Back to the highly recommended Up series, and the latest iteration, 56 Up. As a recap, the Up series is the perspective on the lives of 20 Britons; World in Action interviewed children at age seven, and every seven years thereafter, asking about their dreams and goals and their takes on love and romance and their perception of their worlds. The voiceover at start of every documentary concept was the Jesuit maxim: “Give me a child until he is seven, and I will give you the man.”
You know what? The maxim rings true.
Also apparent, although not noted by reviewers and critics, was how similar they all were to each other at age 14. Sullen and shy, avoiding questions and the camera, they were all in the grip of awkward, sullen adolescence. Even the extroverted Tony would not make eye contact with the interviewer, the now-famous director Michael Apted. Nicholas Hichon, the shepherd’s son destined to study physics at Oxford and become a professor of electrical engineering, drew his knees up and buried his head in his forearms. The patrician Suzy faces away from the camera, as does Tony. The three East End girls, always grouped as a trio by the producers, were giggly and fidgety, but engaged with each other in response to the interviewer’s question, maybe due to a respect for authority as well as a feeling of safety in numbers.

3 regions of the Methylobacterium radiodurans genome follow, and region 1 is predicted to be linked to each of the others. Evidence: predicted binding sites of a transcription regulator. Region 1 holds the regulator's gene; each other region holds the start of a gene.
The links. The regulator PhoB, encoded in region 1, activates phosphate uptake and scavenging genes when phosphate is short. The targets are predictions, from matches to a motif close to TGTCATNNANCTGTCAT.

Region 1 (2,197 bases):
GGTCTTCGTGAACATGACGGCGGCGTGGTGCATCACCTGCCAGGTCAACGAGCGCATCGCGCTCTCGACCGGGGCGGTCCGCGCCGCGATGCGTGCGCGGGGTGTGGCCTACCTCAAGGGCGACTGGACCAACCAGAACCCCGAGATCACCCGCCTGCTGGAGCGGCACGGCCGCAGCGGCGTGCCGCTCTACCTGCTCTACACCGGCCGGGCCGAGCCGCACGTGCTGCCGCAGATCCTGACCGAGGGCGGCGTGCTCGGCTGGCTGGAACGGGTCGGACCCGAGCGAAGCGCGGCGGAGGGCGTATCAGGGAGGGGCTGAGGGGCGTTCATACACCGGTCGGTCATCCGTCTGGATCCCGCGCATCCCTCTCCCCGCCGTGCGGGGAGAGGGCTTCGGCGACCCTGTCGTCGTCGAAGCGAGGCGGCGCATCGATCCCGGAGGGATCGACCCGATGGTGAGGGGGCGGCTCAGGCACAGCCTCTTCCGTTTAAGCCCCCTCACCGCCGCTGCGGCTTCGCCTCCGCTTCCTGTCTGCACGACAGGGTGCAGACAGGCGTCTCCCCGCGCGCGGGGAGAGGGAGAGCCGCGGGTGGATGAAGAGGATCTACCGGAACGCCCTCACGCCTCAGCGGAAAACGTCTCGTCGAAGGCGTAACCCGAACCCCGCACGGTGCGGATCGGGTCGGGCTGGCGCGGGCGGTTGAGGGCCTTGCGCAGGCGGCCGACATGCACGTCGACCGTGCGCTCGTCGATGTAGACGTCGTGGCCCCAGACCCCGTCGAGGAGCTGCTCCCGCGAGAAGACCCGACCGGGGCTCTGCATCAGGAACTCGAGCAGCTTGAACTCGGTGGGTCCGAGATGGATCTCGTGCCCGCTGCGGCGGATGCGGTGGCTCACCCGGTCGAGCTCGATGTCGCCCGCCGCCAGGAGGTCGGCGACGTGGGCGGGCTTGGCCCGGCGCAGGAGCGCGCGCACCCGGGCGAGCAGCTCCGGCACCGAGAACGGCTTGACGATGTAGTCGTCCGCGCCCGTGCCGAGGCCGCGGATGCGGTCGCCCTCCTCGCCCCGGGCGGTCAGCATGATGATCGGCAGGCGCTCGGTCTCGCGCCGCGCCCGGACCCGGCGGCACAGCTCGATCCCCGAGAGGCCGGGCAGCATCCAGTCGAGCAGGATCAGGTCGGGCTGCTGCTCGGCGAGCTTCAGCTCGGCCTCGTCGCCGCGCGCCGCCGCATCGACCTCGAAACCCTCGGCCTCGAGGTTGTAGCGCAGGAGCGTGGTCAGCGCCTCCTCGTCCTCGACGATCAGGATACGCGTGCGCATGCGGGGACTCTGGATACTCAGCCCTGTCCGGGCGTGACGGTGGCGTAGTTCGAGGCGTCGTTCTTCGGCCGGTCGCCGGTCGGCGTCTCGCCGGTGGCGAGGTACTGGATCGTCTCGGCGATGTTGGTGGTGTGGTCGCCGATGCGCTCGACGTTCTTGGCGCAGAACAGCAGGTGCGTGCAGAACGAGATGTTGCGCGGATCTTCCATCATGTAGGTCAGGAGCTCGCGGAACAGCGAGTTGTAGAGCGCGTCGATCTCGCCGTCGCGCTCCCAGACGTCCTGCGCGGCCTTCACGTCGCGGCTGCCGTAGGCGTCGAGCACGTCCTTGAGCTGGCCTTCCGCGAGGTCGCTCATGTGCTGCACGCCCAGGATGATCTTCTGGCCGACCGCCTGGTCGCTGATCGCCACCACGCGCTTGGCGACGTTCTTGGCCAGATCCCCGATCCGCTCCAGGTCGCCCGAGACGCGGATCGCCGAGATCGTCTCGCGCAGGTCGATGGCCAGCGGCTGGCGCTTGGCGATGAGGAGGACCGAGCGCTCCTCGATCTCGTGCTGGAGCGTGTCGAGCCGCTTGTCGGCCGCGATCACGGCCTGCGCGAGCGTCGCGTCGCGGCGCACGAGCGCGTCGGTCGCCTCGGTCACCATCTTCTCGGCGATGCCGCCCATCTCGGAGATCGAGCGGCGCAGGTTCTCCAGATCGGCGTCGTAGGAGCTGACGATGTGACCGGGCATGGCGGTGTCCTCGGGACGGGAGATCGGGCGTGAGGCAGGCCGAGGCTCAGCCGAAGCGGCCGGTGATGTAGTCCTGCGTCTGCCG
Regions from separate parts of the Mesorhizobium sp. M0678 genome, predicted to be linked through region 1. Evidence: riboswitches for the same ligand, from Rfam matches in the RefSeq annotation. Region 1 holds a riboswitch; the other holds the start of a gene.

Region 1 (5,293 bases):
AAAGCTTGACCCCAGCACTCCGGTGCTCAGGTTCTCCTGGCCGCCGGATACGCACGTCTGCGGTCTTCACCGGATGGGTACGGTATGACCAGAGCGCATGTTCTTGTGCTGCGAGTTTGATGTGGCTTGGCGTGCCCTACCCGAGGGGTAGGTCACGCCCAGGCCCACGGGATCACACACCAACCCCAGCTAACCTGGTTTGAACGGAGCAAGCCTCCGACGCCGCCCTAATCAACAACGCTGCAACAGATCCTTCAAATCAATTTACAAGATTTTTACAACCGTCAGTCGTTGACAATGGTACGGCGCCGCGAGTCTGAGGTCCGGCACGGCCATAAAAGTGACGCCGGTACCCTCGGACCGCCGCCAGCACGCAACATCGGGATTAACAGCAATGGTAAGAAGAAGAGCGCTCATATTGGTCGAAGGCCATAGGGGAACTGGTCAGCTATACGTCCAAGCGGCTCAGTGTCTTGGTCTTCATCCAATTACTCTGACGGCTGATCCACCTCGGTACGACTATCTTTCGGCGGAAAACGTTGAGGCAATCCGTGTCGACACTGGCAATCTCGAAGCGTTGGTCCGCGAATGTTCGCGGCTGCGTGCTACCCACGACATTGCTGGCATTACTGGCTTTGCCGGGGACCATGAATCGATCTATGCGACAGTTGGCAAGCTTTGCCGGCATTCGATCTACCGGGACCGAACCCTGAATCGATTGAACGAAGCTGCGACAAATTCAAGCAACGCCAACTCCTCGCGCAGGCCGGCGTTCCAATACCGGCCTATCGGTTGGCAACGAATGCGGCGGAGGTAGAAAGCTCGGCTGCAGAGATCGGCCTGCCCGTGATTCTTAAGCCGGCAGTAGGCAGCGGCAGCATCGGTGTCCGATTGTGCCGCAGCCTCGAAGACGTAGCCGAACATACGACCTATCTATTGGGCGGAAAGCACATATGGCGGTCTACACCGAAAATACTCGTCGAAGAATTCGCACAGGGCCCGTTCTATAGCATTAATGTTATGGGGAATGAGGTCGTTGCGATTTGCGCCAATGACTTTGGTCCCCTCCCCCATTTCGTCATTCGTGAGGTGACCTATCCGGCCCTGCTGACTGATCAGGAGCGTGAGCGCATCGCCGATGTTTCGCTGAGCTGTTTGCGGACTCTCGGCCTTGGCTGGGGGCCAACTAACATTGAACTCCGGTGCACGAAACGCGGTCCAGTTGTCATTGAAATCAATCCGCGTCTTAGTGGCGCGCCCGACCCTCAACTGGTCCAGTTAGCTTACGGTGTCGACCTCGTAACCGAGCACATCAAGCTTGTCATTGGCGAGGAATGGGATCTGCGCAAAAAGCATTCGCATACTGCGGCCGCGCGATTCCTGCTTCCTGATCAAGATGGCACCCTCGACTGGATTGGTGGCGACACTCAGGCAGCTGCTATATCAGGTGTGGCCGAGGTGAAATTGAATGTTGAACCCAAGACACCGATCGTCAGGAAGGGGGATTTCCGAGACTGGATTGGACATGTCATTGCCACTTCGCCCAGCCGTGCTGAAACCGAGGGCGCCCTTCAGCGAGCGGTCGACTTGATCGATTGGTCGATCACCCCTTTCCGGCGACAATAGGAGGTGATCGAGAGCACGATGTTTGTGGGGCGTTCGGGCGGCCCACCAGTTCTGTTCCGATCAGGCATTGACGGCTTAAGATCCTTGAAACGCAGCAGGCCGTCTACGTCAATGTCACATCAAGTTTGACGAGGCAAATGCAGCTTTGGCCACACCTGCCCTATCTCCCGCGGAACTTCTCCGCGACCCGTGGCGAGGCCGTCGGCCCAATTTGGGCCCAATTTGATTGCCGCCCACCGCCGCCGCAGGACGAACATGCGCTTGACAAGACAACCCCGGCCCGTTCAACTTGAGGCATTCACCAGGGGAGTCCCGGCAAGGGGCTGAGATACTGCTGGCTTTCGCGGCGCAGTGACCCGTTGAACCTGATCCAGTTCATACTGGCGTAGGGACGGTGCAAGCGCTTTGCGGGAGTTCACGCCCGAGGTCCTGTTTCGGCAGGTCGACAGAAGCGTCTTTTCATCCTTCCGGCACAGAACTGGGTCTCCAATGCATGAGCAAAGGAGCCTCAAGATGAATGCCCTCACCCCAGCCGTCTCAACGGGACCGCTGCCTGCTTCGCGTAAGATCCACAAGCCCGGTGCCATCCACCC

The pugnacious Tony from London’s East End morphed into a “hands-on” grandfather, never losing his ebullience and lust for life. The shy, uncertain Paul from the orphanage finds a happy adulthood in Australia with the likable Susan and a happy family, but still admits to self-esteem problems. The elegant, refined Suzy remains so, an upper-class mother in her country home. Even Neil, despite battling mental health problems his entire life, seems to have found himself by serving in public office and in the church.
Some at 21, some at 28, some much later, but as they reached adulthood, the essence of their seven-year-old selves.